• Interview

  • March 30th, 2015 03.30.2015

    In Conversation: Matti Bunzl


    After spending at least twenty-four years in the United States, former Chicago Humanities Festival artistic director Matti Bunzl returned to his hometown of Vienna, Austria to become the new director of the Wien Museum (Vienna Museum), the municipal institution responsible for Vienna’s history, culture and art.

    The Bunzl’s family’s successful paper business Bunzl&Biach was aryanized (confiscated as part of the enforced transfer of Jewish properties to non-Jewish owners) under National Socialism (in what year?) and the family themselves had to flee from Austria. Bunzl’s grandfather was the only to return to Austria, later getting the family company back. After graduation, Bunzl studied anthropology at Stanford University and the University of Chicago. Until recently, he held a professorship in anthropology at the University of Illinois.

    His latest publication “In Search of a Lost Avant-Garde: An Anthropologist Investigates the Contemporary Art Museum. Chicago, 2014” Bunzl examines the everyday struggle of a contemporary art museum. In 2008, the Museum of Contemporary Art Chicago (MCA) had granted Bunzl unrestricted access to conduct field research in the museum; Bunzl wasn’t only a fly on the wall. For over five months he attended meetings, observed discussions between the different department members and had lunch with the staff daily. One has to applaud the MCA’s bravery for not just letting an outsider in, but allowing him to go everywhere he wanted.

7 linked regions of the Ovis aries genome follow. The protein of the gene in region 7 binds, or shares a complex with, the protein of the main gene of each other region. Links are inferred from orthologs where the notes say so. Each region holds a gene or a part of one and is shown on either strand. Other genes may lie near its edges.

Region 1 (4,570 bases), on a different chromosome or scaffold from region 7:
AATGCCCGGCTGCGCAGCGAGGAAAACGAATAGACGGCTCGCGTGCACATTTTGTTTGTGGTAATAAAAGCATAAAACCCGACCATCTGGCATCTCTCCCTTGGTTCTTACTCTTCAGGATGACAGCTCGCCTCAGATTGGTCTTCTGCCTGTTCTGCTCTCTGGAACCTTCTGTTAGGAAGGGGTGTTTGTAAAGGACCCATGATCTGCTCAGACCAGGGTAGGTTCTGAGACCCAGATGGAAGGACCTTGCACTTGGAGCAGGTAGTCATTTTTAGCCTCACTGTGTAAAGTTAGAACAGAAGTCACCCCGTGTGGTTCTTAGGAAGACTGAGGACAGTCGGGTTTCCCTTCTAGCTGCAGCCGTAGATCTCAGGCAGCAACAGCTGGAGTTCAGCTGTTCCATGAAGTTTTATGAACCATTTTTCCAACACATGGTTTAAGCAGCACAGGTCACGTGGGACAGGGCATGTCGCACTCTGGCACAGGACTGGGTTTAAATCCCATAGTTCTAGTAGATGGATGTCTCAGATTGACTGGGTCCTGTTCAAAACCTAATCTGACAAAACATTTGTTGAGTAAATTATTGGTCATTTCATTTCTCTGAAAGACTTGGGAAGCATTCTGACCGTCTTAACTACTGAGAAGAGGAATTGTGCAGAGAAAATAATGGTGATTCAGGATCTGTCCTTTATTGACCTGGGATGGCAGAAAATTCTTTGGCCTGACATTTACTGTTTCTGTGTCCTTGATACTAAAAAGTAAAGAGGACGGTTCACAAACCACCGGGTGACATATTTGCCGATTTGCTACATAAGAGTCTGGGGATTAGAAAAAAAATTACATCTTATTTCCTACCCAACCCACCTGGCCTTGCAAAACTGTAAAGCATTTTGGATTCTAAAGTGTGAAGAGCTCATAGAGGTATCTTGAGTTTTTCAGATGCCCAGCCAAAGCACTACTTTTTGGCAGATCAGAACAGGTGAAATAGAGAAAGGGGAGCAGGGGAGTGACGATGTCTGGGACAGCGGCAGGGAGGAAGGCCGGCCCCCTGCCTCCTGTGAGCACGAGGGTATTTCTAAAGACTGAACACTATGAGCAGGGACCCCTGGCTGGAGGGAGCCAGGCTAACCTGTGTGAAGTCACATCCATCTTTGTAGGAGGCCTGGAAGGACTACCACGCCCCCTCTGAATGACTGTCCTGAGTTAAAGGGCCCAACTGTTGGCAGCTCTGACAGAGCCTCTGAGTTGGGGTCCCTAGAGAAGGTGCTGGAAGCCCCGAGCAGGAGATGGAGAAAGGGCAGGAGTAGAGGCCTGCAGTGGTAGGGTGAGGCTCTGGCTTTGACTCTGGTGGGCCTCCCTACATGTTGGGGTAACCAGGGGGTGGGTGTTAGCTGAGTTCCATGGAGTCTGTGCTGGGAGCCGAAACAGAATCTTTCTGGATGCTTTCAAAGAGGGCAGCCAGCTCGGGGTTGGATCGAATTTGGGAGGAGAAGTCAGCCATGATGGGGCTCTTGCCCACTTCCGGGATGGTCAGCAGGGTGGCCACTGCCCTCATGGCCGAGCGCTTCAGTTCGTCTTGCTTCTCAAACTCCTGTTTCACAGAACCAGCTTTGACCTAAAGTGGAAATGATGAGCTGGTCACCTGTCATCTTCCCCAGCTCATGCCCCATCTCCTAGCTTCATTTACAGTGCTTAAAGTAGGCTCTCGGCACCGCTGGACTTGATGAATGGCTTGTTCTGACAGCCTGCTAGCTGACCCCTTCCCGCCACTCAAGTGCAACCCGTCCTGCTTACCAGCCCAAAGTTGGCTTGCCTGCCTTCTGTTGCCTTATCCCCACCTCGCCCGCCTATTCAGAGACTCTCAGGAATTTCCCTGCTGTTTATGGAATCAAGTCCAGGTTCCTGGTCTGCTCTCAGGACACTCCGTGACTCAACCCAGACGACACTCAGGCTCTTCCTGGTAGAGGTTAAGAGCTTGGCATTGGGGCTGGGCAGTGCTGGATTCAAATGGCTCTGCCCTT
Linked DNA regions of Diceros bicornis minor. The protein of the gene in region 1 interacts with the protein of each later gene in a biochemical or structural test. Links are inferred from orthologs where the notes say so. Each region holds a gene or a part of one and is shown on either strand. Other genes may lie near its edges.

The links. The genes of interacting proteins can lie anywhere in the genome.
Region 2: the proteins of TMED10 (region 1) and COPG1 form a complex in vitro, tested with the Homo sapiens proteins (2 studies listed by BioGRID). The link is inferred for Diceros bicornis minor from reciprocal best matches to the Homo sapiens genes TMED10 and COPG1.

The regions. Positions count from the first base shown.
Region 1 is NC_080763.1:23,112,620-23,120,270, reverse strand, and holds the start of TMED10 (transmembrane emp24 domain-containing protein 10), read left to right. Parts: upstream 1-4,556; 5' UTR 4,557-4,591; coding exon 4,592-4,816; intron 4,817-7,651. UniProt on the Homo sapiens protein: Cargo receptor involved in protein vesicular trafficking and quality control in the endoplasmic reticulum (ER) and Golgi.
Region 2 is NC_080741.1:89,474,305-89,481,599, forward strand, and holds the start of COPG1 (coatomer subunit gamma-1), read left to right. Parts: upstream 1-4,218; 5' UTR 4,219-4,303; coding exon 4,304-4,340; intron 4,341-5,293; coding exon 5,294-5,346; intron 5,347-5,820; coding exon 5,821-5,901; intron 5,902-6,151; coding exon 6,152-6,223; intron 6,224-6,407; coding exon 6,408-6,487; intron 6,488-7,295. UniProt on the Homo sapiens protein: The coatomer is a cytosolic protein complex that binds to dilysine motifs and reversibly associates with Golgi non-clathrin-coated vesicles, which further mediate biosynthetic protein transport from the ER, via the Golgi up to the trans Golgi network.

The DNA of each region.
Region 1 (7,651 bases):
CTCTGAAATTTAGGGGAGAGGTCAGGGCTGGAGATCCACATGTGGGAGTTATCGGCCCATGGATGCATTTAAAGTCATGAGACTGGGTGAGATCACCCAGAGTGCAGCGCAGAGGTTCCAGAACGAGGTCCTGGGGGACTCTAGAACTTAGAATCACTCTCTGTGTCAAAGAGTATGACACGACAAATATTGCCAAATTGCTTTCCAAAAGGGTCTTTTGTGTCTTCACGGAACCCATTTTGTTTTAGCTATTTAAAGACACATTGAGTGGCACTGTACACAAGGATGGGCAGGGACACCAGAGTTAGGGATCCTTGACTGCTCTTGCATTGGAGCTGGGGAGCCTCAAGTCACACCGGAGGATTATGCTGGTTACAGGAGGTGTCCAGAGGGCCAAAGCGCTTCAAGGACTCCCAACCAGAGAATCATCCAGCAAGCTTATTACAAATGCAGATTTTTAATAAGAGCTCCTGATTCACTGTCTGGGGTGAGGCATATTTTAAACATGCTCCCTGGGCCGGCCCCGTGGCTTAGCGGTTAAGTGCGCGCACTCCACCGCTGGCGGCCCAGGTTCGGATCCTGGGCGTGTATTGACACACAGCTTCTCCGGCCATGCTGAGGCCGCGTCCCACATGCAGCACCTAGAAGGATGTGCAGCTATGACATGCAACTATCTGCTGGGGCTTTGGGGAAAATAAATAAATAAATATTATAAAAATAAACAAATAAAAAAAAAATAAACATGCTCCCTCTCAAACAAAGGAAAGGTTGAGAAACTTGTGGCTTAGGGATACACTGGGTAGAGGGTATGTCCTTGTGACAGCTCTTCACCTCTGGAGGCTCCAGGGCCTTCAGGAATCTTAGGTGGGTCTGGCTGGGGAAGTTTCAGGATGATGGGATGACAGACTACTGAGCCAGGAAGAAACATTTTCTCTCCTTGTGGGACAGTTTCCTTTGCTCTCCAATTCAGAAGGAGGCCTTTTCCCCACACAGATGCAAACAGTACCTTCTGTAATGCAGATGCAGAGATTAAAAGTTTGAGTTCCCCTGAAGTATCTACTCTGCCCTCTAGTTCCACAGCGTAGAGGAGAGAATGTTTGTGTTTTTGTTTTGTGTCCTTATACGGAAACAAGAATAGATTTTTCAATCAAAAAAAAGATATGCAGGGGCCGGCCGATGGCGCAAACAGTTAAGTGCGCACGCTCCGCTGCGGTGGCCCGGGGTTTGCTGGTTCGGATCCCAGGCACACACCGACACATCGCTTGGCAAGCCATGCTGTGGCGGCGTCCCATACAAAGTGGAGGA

WM Außenansicht_quer_Okt 2009
    Photo Credits Architecture: Photo: Hertha Hurnaus, © Wien Museum

    Anna Szöke: How would you describe the Wien Museum to an American audience?

    Matti Bunzl: For a Chicago audience, I usually start by talking about the most directly comparable institution, which is the Chicago History Museum. The Wien Museum was not always called the Vienna Museum; it was “Das Historische Museum der Stadt Wien” (The Vienna History Museum). In that sense it is the equivalent of the Chicago History Museum. One could then say that Viennese history is a bit longer, maybe broader geopolitically than Chicago’s history too, and as a consequence that the Wien Museum collection is larger than that of the Chicago History Museum.

    Although the Chicago History Museum is small compared to the Wien Museum, it has a fine art collection. In Vienna, the art collection is part of the general collection. In a museum context, I would say the Wien Museum is a universal museum, the only qualification being that everything in the collection pertains to the city of Vienna and is not bound by any genre.

    Another difference to the Chicago History Museum is that while we have our main building on Karlsplatz, one of Vienna’s main squares, we also have twenty other outposts.